Re: thrashing like a newborn

        Ah, you're awake Mr... NumptyScrub? I'm pleased to tell you that the operation was a complete success however there will be a period of adjustment while your brain rewires its connections to the new donor body.

        To assist you over this period we have implanted a small device which allows you to manually trigger limb movements through the judicious use of this technological marvel, the QWOP keypad.

      3. James Micallef Silver badge
        Thumb Up

        Re: Is it April 1st?

        " Assuming that you can get the heart and lung nerves correctly connected, of course... IIRC heart and lung function are usually considered critical for continued function of any body ;)"

        Long time since my biology classes, and I may be WAY off the mark here, but... heart, lungs are partially or fully not under conscious control, the signals don't originate in the central nervous system, but in the autonomous nervous system. I think that is partly the brain, partly the spinal cord, so possibly this is not an issue*. Any neurosurgeons on the forum who can comment?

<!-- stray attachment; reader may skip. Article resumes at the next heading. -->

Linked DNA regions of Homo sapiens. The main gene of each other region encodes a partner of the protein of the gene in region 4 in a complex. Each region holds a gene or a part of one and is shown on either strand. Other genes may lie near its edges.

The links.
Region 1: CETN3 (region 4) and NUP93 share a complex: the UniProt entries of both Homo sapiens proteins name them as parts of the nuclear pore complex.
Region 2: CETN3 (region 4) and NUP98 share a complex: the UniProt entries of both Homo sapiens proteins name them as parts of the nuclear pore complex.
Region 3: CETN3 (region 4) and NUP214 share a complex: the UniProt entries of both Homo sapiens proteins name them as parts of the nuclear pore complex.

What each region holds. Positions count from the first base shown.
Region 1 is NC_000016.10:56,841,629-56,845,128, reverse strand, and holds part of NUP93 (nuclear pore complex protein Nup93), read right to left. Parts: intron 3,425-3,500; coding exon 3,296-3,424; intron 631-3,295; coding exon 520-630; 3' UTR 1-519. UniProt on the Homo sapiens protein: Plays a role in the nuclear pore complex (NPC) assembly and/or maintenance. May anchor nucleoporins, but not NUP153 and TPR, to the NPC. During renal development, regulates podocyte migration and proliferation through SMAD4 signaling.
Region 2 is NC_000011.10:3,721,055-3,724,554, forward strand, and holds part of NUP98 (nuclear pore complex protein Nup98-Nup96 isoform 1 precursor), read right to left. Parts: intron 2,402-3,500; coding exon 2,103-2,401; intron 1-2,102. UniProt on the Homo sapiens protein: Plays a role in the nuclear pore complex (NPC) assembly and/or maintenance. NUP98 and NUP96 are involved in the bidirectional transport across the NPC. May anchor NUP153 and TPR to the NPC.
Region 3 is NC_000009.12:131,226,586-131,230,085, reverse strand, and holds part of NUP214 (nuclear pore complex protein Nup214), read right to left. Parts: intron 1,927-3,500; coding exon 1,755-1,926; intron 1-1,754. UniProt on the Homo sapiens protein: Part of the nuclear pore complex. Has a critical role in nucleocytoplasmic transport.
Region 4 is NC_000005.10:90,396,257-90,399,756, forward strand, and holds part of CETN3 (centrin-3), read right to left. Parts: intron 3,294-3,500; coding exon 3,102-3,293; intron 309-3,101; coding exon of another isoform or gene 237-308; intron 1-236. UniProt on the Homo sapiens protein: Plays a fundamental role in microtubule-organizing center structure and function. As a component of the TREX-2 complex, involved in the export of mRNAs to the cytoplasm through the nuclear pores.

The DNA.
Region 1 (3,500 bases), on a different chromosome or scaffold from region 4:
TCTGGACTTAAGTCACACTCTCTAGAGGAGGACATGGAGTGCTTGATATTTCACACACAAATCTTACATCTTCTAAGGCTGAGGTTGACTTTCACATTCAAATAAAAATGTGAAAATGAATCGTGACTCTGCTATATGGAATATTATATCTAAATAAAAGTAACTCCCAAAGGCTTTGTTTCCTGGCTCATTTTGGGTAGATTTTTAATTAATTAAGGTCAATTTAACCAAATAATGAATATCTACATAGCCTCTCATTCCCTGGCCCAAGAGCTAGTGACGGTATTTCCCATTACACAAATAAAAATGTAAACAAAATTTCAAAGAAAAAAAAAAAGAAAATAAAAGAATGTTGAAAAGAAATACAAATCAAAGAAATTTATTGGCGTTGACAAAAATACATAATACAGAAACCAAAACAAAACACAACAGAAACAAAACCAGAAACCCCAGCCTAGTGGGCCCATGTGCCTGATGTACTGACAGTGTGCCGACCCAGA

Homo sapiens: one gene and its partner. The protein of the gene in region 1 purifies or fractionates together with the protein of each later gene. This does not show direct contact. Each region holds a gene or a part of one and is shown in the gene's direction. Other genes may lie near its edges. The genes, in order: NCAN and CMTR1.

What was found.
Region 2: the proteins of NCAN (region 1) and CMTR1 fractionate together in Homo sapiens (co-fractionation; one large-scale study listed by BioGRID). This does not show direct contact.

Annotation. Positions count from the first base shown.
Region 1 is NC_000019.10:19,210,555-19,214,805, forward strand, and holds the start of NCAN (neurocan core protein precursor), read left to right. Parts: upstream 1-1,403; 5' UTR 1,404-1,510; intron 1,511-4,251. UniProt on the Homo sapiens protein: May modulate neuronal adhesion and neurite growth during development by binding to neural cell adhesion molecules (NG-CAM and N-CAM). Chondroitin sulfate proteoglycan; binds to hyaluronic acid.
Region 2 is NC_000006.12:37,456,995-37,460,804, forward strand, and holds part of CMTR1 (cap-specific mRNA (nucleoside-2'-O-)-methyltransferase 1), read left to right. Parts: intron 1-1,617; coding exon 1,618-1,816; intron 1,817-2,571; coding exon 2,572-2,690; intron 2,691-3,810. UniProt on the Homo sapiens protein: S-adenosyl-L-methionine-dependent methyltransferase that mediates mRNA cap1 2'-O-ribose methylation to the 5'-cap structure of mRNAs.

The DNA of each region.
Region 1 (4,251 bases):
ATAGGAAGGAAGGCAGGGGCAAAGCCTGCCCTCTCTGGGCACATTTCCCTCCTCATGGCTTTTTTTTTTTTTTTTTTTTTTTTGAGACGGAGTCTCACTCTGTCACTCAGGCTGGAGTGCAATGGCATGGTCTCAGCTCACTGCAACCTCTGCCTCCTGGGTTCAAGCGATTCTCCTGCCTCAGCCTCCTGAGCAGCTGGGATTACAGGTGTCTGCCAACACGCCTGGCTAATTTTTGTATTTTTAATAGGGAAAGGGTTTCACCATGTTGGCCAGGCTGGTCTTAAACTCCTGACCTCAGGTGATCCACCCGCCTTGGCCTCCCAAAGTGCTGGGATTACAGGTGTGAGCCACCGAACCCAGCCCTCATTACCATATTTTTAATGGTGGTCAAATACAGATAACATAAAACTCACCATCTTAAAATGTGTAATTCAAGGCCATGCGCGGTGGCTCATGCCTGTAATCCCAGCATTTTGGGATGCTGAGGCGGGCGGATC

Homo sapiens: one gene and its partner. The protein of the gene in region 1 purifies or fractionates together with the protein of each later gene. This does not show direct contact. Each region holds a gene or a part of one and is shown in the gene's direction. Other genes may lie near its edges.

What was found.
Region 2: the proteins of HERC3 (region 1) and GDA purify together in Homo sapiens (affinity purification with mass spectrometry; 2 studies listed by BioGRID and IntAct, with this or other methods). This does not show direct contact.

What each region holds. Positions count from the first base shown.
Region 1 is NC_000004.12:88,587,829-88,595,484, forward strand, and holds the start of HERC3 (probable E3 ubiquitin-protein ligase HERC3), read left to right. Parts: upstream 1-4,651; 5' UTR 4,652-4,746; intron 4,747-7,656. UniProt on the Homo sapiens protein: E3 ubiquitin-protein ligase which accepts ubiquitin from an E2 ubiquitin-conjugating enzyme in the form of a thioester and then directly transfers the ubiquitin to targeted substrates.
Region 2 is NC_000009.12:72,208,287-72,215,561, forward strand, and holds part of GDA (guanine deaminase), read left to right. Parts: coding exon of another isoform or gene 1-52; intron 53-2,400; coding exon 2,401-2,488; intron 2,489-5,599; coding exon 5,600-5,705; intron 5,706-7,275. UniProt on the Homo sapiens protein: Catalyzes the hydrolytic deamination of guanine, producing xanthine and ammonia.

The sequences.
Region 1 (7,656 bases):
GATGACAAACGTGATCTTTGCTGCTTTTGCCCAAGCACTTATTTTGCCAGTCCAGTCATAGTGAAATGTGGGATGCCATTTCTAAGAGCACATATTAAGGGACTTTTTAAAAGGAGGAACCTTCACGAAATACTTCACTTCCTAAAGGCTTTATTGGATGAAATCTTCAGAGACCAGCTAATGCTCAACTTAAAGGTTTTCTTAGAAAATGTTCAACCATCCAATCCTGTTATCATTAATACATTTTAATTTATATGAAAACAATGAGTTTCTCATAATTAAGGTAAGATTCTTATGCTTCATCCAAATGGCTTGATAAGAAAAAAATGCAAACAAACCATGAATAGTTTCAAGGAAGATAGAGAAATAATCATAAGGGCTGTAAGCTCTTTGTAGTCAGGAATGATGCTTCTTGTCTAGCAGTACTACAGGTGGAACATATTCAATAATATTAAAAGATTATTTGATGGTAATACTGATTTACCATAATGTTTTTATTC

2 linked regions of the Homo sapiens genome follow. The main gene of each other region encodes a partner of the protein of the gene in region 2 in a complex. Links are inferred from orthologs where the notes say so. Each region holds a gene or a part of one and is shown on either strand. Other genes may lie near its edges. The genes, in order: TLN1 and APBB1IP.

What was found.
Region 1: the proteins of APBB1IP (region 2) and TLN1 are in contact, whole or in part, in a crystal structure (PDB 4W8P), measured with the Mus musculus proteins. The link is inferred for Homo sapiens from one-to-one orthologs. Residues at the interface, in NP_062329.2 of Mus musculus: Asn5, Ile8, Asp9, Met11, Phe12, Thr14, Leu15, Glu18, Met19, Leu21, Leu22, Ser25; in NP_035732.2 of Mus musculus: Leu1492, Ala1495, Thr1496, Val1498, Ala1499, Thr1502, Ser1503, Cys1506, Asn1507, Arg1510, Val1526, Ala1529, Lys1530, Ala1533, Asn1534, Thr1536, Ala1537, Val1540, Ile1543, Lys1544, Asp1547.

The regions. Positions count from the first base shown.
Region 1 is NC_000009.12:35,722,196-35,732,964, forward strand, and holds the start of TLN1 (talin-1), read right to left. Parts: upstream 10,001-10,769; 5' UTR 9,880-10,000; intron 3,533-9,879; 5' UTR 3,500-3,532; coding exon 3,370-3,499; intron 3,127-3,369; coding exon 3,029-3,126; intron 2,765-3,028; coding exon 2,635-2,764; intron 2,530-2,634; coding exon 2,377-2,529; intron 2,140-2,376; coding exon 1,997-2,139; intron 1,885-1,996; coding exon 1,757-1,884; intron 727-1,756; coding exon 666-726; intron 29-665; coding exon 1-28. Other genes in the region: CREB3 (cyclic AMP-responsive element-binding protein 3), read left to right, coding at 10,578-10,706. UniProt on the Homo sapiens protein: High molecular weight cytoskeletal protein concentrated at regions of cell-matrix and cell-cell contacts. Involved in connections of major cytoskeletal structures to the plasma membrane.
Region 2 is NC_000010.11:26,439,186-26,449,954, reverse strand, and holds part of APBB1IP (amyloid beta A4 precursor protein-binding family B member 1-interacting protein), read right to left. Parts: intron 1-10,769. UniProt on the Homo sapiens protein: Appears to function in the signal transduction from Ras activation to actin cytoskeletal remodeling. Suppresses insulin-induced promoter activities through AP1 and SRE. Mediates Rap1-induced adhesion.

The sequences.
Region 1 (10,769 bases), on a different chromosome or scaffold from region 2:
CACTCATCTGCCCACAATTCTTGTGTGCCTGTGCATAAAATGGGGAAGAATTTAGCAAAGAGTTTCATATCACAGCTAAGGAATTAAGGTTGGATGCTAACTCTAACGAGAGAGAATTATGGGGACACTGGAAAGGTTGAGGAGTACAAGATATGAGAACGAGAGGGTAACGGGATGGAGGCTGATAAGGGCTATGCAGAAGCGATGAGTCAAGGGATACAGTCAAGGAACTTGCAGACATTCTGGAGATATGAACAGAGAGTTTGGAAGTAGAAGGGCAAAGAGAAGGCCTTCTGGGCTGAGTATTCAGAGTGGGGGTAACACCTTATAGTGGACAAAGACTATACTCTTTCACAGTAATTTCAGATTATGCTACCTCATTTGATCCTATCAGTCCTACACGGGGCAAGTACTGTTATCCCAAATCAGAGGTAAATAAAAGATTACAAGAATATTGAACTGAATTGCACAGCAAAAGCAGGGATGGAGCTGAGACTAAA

*In any case the article says he's already done this successfully on mammals so shouldn't be a problem

      4. Rampant Spaniel

        Re: Is it April 1st?

        Head transplants, or more specifically this research, is not nonsense. It is part of a larger field of research. In isolation the research has limited use, but work is progressing in finding answers to all the issues involved with spinal repair and the associated proceedures that would benefit from it. Consider if this research hasn't been done and we did find a method for repairing spinal damage (which even a jaded old cynic like myself believes will happen and within my lifetime), we would then need to do this research anyway.

        The days of one smart feller sitting down with a pen and fixing an entire problem are mostly long gone. Most problems are solved by being broken into smaller problems, each being worked on by different researchers. Hopefully they are all sucessful and the cumulative efforts solve several large problems.